Thoughts on Turning 80: Age is an Attitude, Not a Number!

I still believe, ‘The Best Is Yet to Come!’

I’m celebrating my 80th birthday this week and also the 30th anniversary of the founding of Murad Skincare, the company I launched at 50—an age that many people are beginning to think about retirement, not ambitious new endeavors. But I’ve never been one to follow the herd, nor accept the conventional wisdom—most of which is cautionary. I encourage my patients to do the same: Follow your passion, regardless of the naysayers! There’s a reason that your unique seed of inspiration has been planted inside of you. YOU must be the one to water it and make it grow.

In my case, the company I founded at age 50 has become one of the world’s most successful skincare companies…because we had the science to confirm that our products really work. (They have to; I put my name on them!) Yet, proud as I am of our company’s success, my underlying purpose has never been to achieve wealth or fame, but to make people healthier and happier. That’s why I coined the phrase “Modern Wellness.” I hope that “The Father of Modern Wellness” will be the contribution for which I am most remembered.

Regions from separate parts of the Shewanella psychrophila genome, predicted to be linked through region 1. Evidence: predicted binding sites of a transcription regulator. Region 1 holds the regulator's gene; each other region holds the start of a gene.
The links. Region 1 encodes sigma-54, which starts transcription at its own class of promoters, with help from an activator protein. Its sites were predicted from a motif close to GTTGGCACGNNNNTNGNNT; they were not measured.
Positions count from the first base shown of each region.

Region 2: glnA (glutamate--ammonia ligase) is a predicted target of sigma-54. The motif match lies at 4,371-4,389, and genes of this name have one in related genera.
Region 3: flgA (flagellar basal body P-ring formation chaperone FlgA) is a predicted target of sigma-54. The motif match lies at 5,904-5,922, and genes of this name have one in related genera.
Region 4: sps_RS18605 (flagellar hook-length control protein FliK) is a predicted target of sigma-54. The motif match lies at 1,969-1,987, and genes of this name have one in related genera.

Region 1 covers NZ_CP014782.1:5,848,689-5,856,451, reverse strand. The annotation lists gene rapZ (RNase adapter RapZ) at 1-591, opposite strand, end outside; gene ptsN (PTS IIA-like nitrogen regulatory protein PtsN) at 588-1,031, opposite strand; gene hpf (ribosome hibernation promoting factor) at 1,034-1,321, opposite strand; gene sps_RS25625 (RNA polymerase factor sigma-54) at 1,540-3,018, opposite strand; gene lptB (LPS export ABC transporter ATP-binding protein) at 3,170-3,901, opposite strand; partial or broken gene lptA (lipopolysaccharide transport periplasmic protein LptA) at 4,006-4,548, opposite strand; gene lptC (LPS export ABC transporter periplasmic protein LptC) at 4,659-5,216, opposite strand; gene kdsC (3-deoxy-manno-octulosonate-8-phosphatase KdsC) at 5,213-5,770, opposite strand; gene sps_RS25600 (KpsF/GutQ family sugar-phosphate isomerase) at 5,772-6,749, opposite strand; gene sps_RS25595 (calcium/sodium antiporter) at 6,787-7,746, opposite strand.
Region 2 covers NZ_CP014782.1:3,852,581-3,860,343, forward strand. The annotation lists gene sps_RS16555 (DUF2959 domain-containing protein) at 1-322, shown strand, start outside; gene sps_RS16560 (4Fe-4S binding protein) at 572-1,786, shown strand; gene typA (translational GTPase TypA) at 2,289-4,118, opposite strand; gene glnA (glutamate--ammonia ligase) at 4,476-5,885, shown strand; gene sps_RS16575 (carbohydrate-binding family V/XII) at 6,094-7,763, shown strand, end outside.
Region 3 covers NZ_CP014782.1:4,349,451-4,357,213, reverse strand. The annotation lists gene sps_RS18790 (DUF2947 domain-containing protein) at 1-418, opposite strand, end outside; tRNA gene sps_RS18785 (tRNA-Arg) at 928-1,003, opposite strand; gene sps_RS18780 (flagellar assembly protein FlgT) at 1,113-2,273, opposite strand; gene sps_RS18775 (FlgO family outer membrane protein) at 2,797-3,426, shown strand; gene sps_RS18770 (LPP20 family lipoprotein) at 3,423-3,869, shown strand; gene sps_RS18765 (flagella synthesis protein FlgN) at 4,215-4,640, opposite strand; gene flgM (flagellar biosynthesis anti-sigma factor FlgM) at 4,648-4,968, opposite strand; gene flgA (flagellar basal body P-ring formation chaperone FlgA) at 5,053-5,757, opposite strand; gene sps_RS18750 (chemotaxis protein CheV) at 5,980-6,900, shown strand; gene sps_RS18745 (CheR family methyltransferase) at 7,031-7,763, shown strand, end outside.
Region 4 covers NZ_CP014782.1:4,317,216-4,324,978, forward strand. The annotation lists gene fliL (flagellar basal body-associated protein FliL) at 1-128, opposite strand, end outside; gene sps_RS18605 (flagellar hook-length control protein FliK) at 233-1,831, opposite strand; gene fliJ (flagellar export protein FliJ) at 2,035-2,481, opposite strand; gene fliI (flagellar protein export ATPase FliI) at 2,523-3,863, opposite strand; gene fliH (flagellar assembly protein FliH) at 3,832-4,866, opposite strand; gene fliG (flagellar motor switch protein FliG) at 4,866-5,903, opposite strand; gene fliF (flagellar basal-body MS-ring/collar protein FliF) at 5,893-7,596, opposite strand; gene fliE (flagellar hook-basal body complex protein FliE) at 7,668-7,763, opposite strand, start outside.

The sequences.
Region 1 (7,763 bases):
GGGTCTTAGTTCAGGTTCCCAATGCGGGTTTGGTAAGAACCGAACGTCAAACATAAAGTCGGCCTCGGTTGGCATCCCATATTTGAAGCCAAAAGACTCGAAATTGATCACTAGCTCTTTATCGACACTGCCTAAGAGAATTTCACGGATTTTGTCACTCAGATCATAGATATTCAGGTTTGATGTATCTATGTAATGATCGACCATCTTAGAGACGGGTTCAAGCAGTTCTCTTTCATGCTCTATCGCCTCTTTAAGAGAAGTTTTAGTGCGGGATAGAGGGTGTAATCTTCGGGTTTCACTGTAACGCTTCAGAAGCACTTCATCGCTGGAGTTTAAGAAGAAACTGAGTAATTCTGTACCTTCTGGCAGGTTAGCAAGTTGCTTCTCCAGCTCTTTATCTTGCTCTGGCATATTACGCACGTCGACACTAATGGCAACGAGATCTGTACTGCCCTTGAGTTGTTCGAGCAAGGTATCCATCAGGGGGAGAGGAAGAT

Now that I’m reaching “elderhood,” people often ask me for the secrets to my health, happiness, and longevity. If you’re a patient or friend, you’ve heard me repeat them hundreds of times. For example:

Eat your water!

Food is medicine!

Embrace your inner toddler!

80% of health resides in the brain! and

Be imperfect, live longer…because age is an attitude, not a number!

Although I’ve made my share of mistakes—and even skirted financial disaster—I continue to believe that “The best is yet to come!” I’ve found it to be true, time and time again, that when you expect the best, you very often get it. So, as I celebrate my 80th birthday I’m planning to release a new book, Seven Secrets to a Healthier and Happier Life, which represents the distillation of eight decades of living, learning, and helping my patients live happier, healthier lives. (I “secretly” believe there will be eight—or maybe even nine or 10—secrets eventually, I just haven’t lived them yet!)

Although the book won’t be released until later this year, the “Seven Secrets” (spoiler alert!) include:

Happiness resides within. Despite what advertisers and social media might have you believe, happiness is an inside job. As so many successful people have discovered, the big house, luxury car, “trophy wife,” and other culturally prescribed status symbols don’t necessarily confer happiness, which is unique to each individual and must be individually pursued.

Honor yourself. Most people are unaware of their enormous personal worth and potential. They heap praise on famous actors, star athletes, powerful politicians, rich businessmen, or members of some distant royal family, but seldom, if ever, themselves. Yet a strong sense of personal worthiness is key to health, happiness, and success in business, sports, personal relationships, or any other meaningful pursuit. Until you feel worthy of success, you won’t experience it. Until you feel worthy of love, you are unlikely to receive it. We are all worthy and we should remind ourselves of that every single day.